Raymond Carver crafted some of the most precise and delicate short stories of the late 20th Century, evoking a depth emotion and understanding with an economy of words that few could match. Trying to tease a feature-length film out of a 1600-word masterpiece is no easy feat.
But writer-director Dan Rush’s “Everything Must Go” largely succeeds in bringing to life Carver’s “Why Don’t You Dance?” The film stars Will Ferrell as Nick Halsey, a man who gets laid off from his job because of his drinking, and upon arriving at home finds that his wife has thrown all his things on the front lawn, changed the locks, and moved out. So Nick does what any sensible man would, he cracks a beer, sits down in his easy chair and has a five-day yard sale.
Ferrell, a man who’s never been afraid to play it broad, restrains himself, bringing to Nick the appropriate balance of despair, fatigue, humor and anger. Ferrell was gave a great dra-medic turn in “Stranger Than Fiction,” and here he goes even darker, but without making you feel like your having to endure a comedian’s “serious phase” (See: Williams, Robin; Carrey, Jim). Ferrell plays a washed out regional sales manager, with the occasion whiff of Ron Burgundy peeking through, without ever taking over.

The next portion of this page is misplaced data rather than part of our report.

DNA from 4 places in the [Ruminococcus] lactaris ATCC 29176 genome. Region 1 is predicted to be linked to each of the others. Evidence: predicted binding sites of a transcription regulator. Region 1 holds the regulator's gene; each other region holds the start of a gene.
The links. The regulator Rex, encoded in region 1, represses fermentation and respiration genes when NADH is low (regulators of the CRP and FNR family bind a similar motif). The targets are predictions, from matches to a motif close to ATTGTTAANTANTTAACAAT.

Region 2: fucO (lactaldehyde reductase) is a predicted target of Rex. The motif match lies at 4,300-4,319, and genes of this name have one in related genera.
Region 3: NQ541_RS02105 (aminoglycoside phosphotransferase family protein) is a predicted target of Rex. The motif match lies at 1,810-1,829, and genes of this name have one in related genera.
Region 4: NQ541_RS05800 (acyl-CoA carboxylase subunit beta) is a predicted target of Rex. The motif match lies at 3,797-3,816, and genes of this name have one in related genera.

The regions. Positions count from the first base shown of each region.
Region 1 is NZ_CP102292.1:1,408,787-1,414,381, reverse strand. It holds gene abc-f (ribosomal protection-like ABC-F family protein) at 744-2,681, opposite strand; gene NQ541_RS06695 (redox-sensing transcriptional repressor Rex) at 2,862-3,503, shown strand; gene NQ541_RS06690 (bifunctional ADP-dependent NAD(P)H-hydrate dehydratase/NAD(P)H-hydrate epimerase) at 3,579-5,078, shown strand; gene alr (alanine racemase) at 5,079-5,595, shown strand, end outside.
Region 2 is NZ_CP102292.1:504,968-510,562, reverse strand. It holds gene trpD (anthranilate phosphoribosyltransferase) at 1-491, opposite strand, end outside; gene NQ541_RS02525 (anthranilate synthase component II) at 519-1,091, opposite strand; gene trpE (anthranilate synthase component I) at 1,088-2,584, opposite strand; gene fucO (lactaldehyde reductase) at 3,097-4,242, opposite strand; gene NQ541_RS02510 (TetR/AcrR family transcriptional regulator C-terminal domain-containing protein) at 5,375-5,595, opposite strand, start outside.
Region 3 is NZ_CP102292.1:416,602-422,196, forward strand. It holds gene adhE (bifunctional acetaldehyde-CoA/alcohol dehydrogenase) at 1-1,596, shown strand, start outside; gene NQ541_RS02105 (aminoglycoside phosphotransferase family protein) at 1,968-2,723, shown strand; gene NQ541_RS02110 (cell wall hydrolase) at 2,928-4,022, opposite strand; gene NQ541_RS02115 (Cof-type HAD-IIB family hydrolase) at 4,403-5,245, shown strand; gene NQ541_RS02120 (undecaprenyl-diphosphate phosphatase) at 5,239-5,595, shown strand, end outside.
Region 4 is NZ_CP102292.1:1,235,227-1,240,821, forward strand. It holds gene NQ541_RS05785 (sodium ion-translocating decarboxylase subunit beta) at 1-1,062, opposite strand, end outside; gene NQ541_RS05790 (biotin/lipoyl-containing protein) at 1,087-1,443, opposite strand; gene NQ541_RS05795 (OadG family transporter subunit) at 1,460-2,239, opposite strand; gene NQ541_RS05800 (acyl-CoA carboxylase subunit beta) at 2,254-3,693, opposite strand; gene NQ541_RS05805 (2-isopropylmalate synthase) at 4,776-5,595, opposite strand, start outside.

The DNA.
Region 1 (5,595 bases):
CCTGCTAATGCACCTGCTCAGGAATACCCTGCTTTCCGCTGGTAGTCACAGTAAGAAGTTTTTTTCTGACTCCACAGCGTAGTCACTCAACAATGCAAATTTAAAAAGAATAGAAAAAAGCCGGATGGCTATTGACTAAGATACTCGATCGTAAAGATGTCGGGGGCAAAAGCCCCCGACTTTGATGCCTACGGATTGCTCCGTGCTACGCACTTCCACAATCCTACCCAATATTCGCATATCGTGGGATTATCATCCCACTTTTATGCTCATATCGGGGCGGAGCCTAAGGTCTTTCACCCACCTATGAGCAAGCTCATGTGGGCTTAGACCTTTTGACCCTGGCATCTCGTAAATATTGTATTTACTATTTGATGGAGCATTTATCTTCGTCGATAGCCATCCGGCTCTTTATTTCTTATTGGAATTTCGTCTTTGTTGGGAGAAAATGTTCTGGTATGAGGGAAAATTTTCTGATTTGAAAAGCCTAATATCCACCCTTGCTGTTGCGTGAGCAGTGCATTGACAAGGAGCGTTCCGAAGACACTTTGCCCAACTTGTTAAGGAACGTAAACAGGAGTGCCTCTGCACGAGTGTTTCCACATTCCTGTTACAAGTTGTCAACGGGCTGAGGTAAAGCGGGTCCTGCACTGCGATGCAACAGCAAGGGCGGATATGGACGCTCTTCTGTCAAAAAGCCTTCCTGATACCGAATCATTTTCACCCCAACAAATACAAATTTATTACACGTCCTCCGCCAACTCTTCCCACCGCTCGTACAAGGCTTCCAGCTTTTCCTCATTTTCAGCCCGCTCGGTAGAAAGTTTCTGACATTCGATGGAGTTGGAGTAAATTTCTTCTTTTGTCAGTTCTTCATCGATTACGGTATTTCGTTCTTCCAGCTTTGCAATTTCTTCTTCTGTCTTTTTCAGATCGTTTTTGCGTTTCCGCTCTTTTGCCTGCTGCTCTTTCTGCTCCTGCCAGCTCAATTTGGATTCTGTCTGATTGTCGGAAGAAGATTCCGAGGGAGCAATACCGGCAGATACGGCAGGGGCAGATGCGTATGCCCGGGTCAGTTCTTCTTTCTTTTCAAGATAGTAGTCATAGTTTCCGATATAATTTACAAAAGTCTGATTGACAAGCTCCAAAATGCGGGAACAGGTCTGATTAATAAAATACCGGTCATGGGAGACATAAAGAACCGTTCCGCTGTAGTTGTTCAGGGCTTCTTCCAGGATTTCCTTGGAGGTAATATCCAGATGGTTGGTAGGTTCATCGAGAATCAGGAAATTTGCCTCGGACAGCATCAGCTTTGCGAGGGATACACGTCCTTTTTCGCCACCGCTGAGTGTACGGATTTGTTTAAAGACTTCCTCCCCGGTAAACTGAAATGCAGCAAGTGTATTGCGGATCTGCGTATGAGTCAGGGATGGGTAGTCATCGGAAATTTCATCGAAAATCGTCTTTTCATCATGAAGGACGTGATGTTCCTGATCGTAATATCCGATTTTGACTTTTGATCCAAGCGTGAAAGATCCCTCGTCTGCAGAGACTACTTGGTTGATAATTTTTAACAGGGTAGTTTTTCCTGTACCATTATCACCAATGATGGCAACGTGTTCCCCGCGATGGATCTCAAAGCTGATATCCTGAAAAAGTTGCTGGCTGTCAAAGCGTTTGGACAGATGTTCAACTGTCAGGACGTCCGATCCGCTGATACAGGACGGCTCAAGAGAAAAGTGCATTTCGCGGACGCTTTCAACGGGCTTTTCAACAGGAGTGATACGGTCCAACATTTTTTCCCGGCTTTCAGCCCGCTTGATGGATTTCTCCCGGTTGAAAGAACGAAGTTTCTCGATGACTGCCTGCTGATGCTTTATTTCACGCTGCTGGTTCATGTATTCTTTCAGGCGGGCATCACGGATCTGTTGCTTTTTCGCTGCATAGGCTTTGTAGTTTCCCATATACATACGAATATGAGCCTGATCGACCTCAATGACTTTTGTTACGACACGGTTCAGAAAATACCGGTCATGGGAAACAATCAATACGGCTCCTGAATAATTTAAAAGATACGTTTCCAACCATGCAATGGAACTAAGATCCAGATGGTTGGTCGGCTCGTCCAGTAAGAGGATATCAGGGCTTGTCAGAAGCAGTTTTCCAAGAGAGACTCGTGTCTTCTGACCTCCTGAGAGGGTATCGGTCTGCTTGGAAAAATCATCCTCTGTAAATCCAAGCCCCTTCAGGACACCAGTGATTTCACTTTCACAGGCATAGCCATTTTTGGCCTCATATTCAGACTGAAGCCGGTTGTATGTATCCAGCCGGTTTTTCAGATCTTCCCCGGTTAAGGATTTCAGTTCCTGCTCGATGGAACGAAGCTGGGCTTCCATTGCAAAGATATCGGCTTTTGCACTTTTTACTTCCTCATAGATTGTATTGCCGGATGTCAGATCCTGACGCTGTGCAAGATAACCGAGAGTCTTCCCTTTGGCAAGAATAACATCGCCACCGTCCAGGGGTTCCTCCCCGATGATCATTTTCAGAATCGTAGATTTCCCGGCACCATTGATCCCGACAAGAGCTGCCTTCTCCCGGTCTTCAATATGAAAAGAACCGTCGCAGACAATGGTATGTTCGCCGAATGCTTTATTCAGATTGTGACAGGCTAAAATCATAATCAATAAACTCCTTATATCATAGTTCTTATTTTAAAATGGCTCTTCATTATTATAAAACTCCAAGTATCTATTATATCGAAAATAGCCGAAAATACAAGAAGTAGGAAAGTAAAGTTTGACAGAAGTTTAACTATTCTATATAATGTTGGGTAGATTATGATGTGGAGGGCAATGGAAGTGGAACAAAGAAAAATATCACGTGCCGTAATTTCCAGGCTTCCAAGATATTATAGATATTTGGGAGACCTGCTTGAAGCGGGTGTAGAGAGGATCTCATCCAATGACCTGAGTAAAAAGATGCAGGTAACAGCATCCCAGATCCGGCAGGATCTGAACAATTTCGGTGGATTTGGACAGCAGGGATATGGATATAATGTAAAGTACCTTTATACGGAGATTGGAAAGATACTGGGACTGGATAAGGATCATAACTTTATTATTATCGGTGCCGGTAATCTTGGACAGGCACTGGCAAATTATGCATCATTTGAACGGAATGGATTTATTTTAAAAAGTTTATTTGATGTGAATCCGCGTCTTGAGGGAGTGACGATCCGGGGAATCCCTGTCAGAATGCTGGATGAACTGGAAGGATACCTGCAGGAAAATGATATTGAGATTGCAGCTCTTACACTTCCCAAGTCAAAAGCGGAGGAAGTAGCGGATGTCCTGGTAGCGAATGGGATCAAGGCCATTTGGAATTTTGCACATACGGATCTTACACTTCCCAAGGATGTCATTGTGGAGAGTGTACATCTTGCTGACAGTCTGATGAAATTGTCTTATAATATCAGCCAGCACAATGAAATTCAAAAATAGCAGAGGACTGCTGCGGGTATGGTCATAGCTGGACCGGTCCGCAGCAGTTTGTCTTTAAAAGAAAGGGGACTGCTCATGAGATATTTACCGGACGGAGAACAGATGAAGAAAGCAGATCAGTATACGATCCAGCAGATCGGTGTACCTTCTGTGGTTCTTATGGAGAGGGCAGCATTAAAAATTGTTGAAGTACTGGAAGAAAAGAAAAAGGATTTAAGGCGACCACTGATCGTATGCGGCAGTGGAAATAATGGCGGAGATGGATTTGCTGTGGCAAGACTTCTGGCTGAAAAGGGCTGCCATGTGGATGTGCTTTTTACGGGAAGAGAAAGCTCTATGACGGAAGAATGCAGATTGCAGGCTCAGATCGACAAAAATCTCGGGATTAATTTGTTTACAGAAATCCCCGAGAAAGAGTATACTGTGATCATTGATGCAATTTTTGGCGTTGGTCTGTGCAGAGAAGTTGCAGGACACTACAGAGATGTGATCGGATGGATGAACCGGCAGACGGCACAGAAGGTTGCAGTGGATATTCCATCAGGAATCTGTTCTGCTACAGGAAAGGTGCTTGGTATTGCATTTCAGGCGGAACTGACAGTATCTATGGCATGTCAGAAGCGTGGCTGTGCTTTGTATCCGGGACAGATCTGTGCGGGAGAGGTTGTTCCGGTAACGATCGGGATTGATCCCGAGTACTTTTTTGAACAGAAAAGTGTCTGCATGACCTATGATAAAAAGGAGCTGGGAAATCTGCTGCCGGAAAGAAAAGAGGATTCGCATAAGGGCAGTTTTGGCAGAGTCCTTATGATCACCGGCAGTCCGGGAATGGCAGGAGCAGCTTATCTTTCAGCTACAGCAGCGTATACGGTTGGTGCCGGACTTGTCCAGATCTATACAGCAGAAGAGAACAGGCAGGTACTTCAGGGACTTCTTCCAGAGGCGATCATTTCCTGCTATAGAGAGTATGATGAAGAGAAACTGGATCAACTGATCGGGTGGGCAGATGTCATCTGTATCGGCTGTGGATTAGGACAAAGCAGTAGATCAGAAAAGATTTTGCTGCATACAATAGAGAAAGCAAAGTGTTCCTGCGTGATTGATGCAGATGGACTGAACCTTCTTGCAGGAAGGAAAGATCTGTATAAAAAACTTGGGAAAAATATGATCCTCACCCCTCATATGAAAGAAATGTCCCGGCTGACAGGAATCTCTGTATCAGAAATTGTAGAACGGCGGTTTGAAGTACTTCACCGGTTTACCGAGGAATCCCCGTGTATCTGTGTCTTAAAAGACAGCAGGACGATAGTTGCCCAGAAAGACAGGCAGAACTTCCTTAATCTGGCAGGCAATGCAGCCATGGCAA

The supporting cast is a who’s-who of underappreciated talents: Michael Pena as Nick’s AA sponsor, Stephen Root as the tut-tutting neighbor (with some pretty steep predilections of his own); and Rebecca Hall, as the pregnant newlywed who’s just moved in across the street--each is typically excellent.
But it’s Nick’s relationship with Kenny, played by Christopher Jordan Wallace (son of the late rapper Notorious BIG) that’s at the center of the film. Kenny spends his days alone, biking up and down the street, while his mother cares for an elderly women. Kenny and Nick are drawn to each other by their shared solitude.
Not surprisingly, the film falls flattest when it strays furthest from the source. You can almost feel Rush straining to get Nick’s story past the 80-minute mark. A detour to visit a long lost high school friend feels forced and improbable, and the betrayal revealed toward the end of the film is unnecessary.
But Rush is to be commended for expanding upon Carver’s story as well as he does. More than a snapshot of a man fighting a losing battle, “Everything” delves into the, the ways in which we are all damaged and the desperate lies we tell to hide those wounds. And he manages to find the humor in the story with making light of it.